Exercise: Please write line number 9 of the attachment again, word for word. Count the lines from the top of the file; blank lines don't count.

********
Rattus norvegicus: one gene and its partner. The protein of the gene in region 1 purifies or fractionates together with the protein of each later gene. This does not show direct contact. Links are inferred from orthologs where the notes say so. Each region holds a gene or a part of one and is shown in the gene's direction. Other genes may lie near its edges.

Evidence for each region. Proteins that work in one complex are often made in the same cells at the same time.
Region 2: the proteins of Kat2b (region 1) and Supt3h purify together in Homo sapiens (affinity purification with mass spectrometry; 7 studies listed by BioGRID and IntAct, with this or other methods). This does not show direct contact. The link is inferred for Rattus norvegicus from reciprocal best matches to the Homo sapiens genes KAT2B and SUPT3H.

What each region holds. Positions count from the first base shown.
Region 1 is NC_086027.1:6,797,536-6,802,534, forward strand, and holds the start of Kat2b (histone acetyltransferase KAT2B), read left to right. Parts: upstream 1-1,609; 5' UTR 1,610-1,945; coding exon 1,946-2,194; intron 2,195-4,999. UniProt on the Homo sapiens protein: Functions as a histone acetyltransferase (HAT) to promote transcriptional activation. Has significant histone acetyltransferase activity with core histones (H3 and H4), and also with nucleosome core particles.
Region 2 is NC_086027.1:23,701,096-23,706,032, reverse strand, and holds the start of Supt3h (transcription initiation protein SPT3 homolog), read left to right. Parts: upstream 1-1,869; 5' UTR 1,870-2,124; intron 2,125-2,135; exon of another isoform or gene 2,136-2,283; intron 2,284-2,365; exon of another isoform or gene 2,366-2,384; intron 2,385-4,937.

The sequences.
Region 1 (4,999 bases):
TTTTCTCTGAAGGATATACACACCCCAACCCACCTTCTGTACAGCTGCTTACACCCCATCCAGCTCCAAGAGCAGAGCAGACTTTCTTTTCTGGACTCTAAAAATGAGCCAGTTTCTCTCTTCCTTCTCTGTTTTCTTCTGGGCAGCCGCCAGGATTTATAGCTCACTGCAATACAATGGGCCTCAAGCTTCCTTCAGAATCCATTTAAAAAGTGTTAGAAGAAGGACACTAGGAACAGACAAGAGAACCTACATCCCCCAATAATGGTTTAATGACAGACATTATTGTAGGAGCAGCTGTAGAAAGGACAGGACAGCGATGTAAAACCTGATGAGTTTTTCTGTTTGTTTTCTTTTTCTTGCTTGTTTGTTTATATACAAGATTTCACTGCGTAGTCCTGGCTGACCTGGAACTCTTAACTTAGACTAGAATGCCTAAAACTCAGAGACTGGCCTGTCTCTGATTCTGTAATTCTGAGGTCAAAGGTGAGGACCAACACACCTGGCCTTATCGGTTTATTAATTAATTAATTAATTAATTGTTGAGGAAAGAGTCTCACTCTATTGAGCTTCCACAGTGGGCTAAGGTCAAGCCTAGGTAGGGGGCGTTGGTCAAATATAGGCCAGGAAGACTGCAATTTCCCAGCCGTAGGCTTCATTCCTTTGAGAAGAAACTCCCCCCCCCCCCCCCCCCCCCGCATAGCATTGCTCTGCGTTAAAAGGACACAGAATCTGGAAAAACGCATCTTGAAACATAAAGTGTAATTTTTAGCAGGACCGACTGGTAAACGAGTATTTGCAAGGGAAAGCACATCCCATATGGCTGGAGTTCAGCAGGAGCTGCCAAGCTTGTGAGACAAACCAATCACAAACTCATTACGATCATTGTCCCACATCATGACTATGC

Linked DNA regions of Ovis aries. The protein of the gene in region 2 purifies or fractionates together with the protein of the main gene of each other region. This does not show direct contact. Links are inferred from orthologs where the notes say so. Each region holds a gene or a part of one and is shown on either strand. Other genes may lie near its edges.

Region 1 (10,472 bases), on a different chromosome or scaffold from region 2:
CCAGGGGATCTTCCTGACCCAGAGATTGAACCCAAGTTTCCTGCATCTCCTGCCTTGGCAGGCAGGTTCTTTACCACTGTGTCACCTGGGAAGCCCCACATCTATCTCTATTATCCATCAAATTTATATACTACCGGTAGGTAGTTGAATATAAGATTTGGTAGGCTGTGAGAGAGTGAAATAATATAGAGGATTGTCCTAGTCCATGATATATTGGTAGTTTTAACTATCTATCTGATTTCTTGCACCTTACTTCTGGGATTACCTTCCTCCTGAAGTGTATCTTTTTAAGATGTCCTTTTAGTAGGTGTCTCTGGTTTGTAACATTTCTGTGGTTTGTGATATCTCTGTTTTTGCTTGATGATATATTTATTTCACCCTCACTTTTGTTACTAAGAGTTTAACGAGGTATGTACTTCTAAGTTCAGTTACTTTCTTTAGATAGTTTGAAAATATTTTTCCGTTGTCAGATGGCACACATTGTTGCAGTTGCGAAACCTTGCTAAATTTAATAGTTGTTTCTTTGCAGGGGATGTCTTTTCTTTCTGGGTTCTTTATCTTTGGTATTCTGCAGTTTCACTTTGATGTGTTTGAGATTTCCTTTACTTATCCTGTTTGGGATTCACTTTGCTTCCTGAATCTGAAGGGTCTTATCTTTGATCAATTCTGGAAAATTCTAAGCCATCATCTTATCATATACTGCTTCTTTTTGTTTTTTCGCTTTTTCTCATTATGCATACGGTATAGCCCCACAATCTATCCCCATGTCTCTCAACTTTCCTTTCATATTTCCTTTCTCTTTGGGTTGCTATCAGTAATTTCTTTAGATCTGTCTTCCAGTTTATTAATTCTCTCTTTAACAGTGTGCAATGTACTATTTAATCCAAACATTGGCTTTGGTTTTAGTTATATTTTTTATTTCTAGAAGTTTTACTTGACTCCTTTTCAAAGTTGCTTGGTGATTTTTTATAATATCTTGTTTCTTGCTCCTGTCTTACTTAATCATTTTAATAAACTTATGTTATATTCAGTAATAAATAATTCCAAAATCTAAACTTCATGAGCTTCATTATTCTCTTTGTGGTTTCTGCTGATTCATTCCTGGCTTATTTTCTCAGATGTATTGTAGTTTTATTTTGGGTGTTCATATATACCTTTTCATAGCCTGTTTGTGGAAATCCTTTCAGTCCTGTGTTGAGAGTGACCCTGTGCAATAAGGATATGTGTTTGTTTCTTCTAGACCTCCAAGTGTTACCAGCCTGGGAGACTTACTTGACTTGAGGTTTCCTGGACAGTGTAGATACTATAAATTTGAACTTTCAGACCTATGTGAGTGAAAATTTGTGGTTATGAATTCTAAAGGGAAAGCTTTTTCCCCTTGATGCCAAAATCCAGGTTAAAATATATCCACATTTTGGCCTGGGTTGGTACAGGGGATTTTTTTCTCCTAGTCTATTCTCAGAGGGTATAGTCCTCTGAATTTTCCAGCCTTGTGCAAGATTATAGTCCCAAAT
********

TTTTCTCTGAAGGATATACACACCCCAACCCACCTTCTGTACAGCTGCTTACACCCCATCCAGCTCCAAGAGCAGAGCAGACTTTCTTTTCTGGACTCTAAAAATGAGCCAGTTTCTCTCTTCCTTCTCTGTTTTCTTCTGGGCAGCCGCCAGGATTTATAGCTCACTGCAATACAATGGGCCTCAAGCTTCCTTCAGAATCCATTTAAAAAGTGTTAGAAGAAGGACACTAGGAACAGACAAGAGAACCTACATCCCCCAATAATGGTTTAATGACAGACATTATTGTAGGAGCAGCTGTAGAAAGGACAGGACAGCGATGTAAAACCTGATGAGTTTTTCTGTTTGTTTTCTTTTTCTTGCTTGTTTGTTTATATACAAGATTTCACTGCGTAGTCCTGGCTGACCTGGAACTCTTAACTTAGACTAGAATGCCTAAAACTCAGAGACTGGCCTGTCTCTGATTCTGTAATTCTGAGGTCAAAGGTGAGGACCAACACACCTGGCCTTATCGGTTTATTAATTAATTAATTAATTAATTGTTGAGGAAAGAGTCTCACTCTATTGAGCTTCCACAGTGGGCTAAGGTCAAGCCTAGGTAGGGGGCGTTGGTCAAATATAGGCCAGGAAGACTGCAATTTCCCAGCCGTAGGCTTCATTCCTTTGAGAAGAAACTCCCCCCCCCCCCCCCCCCCCCGCATAGCATTGCTCTGCGTTAAAAGGACACAGAATCTGGAAAAACGCATCTTGAAACATAAAGTGTAATTTTTAGCAGGACCGACTGGTAAACGAGTATTTGCAAGGGAAAGCACATCCCATATGGCTGGAGTTCAGCAGGAGCTGCCAAGCTTGTGAGACAAACCAATCACAAACTCATTACGATCATTGTCCCACATCATGACTATGC